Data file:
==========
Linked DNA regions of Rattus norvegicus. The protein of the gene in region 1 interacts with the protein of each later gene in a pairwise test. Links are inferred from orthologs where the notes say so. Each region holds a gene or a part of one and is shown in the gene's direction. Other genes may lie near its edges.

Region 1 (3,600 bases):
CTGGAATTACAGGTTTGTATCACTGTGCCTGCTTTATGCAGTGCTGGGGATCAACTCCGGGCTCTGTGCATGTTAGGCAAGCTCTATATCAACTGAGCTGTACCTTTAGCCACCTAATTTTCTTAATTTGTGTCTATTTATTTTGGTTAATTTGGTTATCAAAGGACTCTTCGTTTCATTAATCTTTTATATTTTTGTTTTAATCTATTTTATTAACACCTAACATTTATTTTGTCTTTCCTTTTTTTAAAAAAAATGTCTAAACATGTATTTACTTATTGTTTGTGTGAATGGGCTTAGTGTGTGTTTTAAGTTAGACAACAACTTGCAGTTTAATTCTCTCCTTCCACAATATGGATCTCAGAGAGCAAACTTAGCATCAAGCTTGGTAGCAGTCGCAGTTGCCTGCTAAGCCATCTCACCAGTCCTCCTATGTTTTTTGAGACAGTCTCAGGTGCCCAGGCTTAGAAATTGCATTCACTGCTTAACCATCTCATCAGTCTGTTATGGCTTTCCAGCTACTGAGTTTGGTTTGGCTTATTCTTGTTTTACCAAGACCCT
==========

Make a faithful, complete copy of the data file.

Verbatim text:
Linked DNA regions of Rattus norvegicus. The protein of the gene in region 1 interacts with the protein of each later gene in a pairwise test. Links are inferred from orthologs where the notes say so. Each region holds a gene or a part of one and is shown in the gene's direction. Other genes may lie near its edges.

Region 1 (3,600 bases):
CTGGAATTACAGGTTTGTATCACTGTGCCTGCTTTATGCAGTGCTGGGGATCAACTCCGGGCTCTGTGCATGTTAGGCAAGCTCTATATCAACTGAGCTGTACCTTTAGCCACCTAATTTTCTTAATTTGTGTCTATTTATTTTGGTTAATTTGGTTATCAAAGGACTCTTCGTTTCATTAATCTTTTATATTTTTGTTTTAATCTATTTTATTAACACCTAACATTTATTTTGTCTTTCCTTTTTTTAAAAAAAATGTCTAAACATGTATTTACTTATTGTTTGTGTGAATGGGCTTAGTGTGTGTTTTAAGTTAGACAACAACTTGCAGTTTAATTCTCTCCTTCCACAATATGGATCTCAGAGAGCAAACTTAGCATCAAGCTTGGTAGCAGTCGCAGTTGCCTGCTAAGCCATCTCACCAGTCCTCCTATGTTTTTTGAGACAGTCTCAGGTGCCCAGGCTTAGAAATTGCATTCACTGCTTAACCATCTCATCAGTCTGTTATGGCTTTCCAGCTACTGAGTTTGGTTTGGCTTATTCTTGTTTTACCAAGACCCT